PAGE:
‘I struggle every day’ – Leeds Rhinos’ Stevie Ward retires aged 27 due to concussions

Loose forward says he suffers symptoms causes by two concussions early last year

Leeds Rhinos captain Stevie Ward has announced his retirement at the age of 27 saying he cannot put his health and brain at any further risk. Photograph: Gareth Copley/Getty Images

Leeds Rhinos captain Stevie Ward has announced his retirement at the age of 27 saying he cannot put his health and brain at any further risk. Photograph: Gareth Copley/Getty Images

 

Leeds Rhinos captain Stevie Ward has been forced to retire at the age of 27 due to concussions he suffered last year, saying he cannot put his health and brain at any further risk.

The loose forward, a two-time Grand Final winner with the Rhinos, has called on the sport to become more proactive in how it protects players to avoid another generation from becoming “guinea pigs” in research.

Ward says he suffers on a daily basis with symptoms caused by the concussions, which occurred on January 19th and February 2nd of last year.

“I struggle with migraines, dizziness, motion sickness, sensitivity to light and screens, short-term memory issues, slurred speech, and an inability to exercise or do daily tasks without irritating my symptoms,” he said in a statement.

“I love the game of rugby league. I am immensely proud to have competed on some of the biggest stages next to childhood heroes and test myself to the absolute limit while feeling the incredible buzz from the Leeds fans after being one myself as a youngster.

“I thank every player that I have played with and against, and I am especially grateful for the incredible friendships the sport has given me.”

Ward said he is not part of the legal action involving former players which law firm Rylands is understood to be preparing, but he said the issue of concussion within the sport needed greater focus.

He has already witnessed the impact motor neurone disease has had on his friend and team-mate Rob Burrow, and says a more proactive approach is needed.

“On the same day I was told about Rob [Burrow’s MND diagnosis] I was made club captain, and I was immensely motivated to do 2020 for Rob and get the Rhinos back to lifting trophies for him.

“I am proud the boys were able to do this, but I feel my purpose for that year took an unexpected direction. It was no longer about lifting trophies for Rob. It is now about having a glimpse into the scary world of neurological impairment and being another voice to help bring about the changes needed.

“With the news about Rob and the current climate of rugby union players, I cannot help but ask the questions that need to be asked.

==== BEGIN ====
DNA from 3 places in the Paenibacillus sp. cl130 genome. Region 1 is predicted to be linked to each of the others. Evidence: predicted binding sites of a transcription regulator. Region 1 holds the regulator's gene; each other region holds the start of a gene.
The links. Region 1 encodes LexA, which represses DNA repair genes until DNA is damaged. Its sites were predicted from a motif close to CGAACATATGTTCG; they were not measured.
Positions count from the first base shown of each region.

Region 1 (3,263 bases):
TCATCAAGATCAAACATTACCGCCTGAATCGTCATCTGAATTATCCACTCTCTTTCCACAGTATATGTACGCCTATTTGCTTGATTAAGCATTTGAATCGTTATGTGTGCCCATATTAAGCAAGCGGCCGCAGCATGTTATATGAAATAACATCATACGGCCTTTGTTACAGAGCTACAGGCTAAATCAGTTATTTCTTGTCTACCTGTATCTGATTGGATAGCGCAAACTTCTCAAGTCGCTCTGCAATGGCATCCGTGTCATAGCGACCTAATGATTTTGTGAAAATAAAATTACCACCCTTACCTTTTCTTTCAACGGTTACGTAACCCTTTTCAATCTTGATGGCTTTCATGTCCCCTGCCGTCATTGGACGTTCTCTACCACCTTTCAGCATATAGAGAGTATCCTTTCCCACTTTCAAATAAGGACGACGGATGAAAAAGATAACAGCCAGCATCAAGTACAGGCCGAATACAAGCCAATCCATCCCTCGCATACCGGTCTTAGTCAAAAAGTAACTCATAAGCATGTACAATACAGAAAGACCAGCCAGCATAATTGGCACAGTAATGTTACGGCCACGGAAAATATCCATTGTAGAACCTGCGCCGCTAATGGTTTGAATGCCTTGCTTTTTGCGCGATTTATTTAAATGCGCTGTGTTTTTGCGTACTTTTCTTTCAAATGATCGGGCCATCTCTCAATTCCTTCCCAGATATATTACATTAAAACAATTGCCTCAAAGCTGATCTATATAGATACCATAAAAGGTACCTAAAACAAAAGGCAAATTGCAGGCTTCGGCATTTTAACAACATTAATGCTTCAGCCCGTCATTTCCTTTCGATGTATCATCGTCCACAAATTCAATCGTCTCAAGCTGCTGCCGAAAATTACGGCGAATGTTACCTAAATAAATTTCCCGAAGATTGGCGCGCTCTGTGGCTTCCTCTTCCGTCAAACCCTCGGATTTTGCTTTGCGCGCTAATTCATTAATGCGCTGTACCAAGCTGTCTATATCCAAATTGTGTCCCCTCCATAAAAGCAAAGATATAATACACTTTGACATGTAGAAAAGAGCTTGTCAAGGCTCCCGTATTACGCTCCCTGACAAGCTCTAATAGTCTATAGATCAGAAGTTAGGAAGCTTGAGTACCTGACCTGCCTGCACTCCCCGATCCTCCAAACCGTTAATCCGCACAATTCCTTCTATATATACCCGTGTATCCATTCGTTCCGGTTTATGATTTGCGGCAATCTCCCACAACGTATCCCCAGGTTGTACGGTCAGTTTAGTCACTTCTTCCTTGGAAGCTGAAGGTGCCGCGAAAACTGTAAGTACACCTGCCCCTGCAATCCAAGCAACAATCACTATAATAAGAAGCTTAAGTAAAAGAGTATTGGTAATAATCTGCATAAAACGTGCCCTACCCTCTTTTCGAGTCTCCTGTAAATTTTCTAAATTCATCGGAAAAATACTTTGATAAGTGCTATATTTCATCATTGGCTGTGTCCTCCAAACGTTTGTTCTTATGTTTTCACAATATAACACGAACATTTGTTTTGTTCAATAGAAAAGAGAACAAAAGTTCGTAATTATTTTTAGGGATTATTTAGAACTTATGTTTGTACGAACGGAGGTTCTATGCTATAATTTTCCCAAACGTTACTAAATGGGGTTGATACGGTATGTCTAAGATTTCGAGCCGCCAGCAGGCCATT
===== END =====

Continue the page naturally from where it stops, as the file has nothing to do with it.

“I am left motivated to help get our sport to a place where it can ensure the players’ long-term safety whilst keeping the beauty and grit of the game.”

Rylands has sent a pre-action letter of claim on behalf of nine rugby union players to World Rugby, the Rugby Football Union and the Welsh Rugby Union.

Ward says his sport has to act now to make the sport safer.

“Of course, more research is needed,” he said.“However, I believe that there is an element of laziness with just making this statement. It is now time to be asking and answering more specific questions.

“What will this research be? How will it be funded? How long will this new research take? And how do we focus our efforts in the meantime?

“The biggest question is what can be done to make things safer for our players now. We need to be more proactive and not rely on another generation of players to be guinea pigs for future research that will take years to give us the answers we need now.”

Ward says specialists have told him that in a minority of cases the symptoms he is suffering from never go away, and that he retires “with a dream of being able to live with day-to-day normality again soon”.

As well as concentrating on making a full recovery, Ward will also focus on his work with Mantality, which aims to provide assistance to those suffering from mental health problems.

“I have been able to test myself in one of the most competitive and brutal games there is,” he said.

“And I have been able to use my platform to raise awareness on the importance of mental health within a macho sport, which historically stigmatised any such talk.”

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